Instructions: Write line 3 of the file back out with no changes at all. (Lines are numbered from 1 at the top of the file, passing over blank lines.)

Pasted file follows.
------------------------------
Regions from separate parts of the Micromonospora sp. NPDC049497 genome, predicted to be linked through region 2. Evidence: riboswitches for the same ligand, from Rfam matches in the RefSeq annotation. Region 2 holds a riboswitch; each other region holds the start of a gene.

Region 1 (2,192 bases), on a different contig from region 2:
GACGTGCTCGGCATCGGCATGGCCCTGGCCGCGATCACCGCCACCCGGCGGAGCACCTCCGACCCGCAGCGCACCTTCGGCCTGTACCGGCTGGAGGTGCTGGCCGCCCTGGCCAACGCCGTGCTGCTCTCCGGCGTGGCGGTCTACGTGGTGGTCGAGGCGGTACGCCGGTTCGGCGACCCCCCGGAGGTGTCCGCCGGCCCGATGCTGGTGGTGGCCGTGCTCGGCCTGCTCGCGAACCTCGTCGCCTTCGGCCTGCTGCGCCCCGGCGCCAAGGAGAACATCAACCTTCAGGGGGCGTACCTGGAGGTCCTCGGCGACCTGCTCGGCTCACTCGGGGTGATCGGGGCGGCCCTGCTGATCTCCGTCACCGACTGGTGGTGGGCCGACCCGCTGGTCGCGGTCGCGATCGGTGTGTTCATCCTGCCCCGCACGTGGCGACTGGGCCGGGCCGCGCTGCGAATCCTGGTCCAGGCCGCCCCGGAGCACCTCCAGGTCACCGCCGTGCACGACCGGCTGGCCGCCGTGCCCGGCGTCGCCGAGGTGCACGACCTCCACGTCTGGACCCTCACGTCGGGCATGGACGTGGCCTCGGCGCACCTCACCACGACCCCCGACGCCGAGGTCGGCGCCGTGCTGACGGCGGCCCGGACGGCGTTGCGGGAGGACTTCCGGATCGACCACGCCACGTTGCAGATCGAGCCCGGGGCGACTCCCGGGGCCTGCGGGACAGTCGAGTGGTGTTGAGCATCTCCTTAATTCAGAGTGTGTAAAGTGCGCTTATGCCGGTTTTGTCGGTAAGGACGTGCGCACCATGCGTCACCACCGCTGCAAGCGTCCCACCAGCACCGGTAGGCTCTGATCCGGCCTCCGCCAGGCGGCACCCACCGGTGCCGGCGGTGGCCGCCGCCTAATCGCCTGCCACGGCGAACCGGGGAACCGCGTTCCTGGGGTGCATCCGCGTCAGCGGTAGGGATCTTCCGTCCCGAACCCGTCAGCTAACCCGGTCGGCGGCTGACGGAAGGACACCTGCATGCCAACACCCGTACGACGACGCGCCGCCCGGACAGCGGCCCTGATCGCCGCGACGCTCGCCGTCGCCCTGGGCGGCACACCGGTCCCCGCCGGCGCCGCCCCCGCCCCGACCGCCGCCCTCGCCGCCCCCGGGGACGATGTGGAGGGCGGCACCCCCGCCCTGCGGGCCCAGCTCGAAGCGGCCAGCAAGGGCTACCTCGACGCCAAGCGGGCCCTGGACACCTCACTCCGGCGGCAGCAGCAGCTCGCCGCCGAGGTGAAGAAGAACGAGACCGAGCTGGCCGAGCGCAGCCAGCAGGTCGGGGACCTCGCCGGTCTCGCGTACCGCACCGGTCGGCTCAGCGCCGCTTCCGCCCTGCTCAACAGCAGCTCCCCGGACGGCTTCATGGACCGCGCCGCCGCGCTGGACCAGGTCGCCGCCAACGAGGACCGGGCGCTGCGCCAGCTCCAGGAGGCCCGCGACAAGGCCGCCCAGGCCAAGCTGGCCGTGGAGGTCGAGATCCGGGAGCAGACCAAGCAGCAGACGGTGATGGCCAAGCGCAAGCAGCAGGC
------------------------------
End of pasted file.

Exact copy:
GACGTGCTCGGCATCGGCATGGCCCTGGCCGCGATCACCGCCACCCGGCGGAGCACCTCCGACCCGCAGCGCACCTTCGGCCTGTACCGGCTGGAGGTGCTGGCCGCCCTGGCCAACGCCGTGCTGCTCTCCGGCGTGGCGGTCTACGTGGTGGTCGAGGCGGTACGCCGGTTCGGCGACCCCCCGGAGGTGTCCGCCGGCCCGATGCTGGTGGTGGCCGTGCTCGGCCTGCTCGCGAACCTCGTCGCCTTCGGCCTGCTGCGCCCCGGCGCCAAGGAGAACATCAACCTTCAGGGGGCGTACCTGGAGGTCCTCGGCGACCTGCTCGGCTCACTCGGGGTGATCGGGGCGGCCCTGCTGATCTCCGTCACCGACTGGTGGTGGGCCGACCCGCTGGTCGCGGTCGCGATCGGTGTGTTCATCCTGCCCCGCACGTGGCGACTGGGCCGGGCCGCGCTGCGAATCCTGGTCCAGGCCGCCCCGGAGCACCTCCAGGTCACCGCCGTGCACGACCGGCTGGCCGCCGTGCCCGGCGTCGCCGAGGTGCACGACCTCCACGTCTGGACCCTCACGTCGGGCATGGACGTGGCCTCGGCGCACCTCACCACGACCCCCGACGCCGAGGTCGGCGCCGTGCTGACGGCGGCCCGGACGGCGTTGCGGGAGGACTTCCGGATCGACCACGCCACGTTGCAGATCGAGCCCGGGGCGACTCCCGGGGCCTGCGGGACAGTCGAGTGGTGTTGAGCATCTCCTTAATTCAGAGTGTGTAAAGTGCGCTTATGCCGGTTTTGTCGGTAAGGACGTGCGCACCATGCGTCACCACCGCTGCAAGCGTCCCACCAGCACCGGTAGGCTCTGATCCGGCCTCCGCCAGGCGGCACCCACCGGTGCCGGCGGTGGCCGCCGCCTAATCGCCTGCCACGGCGAACCGGGGAACCGCGTTCCTGGGGTGCATCCGCGTCAGCGGTAGGGATCTTCCGTCCCGAACCCGTCAGCTAACCCGGTCGGCGGCTGACGGAAGGACACCTGCATGCCAACACCCGTACGACGACGCGCCGCCCGGACAGCGGCCCTGATCGCCGCGACGCTCGCCGTCGCCCTGGGCGGCACACCGGTCCCCGCCGGCGCCGCCCCCGCCCCGACCGCCGCCCTCGCCGCCCCCGGGGACGATGTGGAGGGCGGCACCCCCGCCCTGCGGGCCCAGCTCGAAGCGGCCAGCAAGGGCTACCTCGACGCCAAGCGGGCCCTGGACACCTCACTCCGGCGGCAGCAGCAGCTCGCCGCCGAGGTGAAGAAGAACGAGACCGAGCTGGCCGAGCGCAGCCAGCAGGTCGGGGACCTCGCCGGTCTCGCGTACCGCACCGGTCGGCTCAGCGCCGCTTCCGCCCTGCTCAACAGCAGCTCCCCGGACGGCTTCATGGACCGCGCCGCCGCGCTGGACCAGGTCGCCGCCAACGAGGACCGGGCGCTGCGCCAGCTCCAGGAGGCCCGCGACAAGGCCGCCCAGGCCAAGCTGGCCGTGGAGGTCGAGATCCGGGAGCAGACCAAGCAGCAGACGGTGATGGCCAAGCGCAAGCAGCAGGC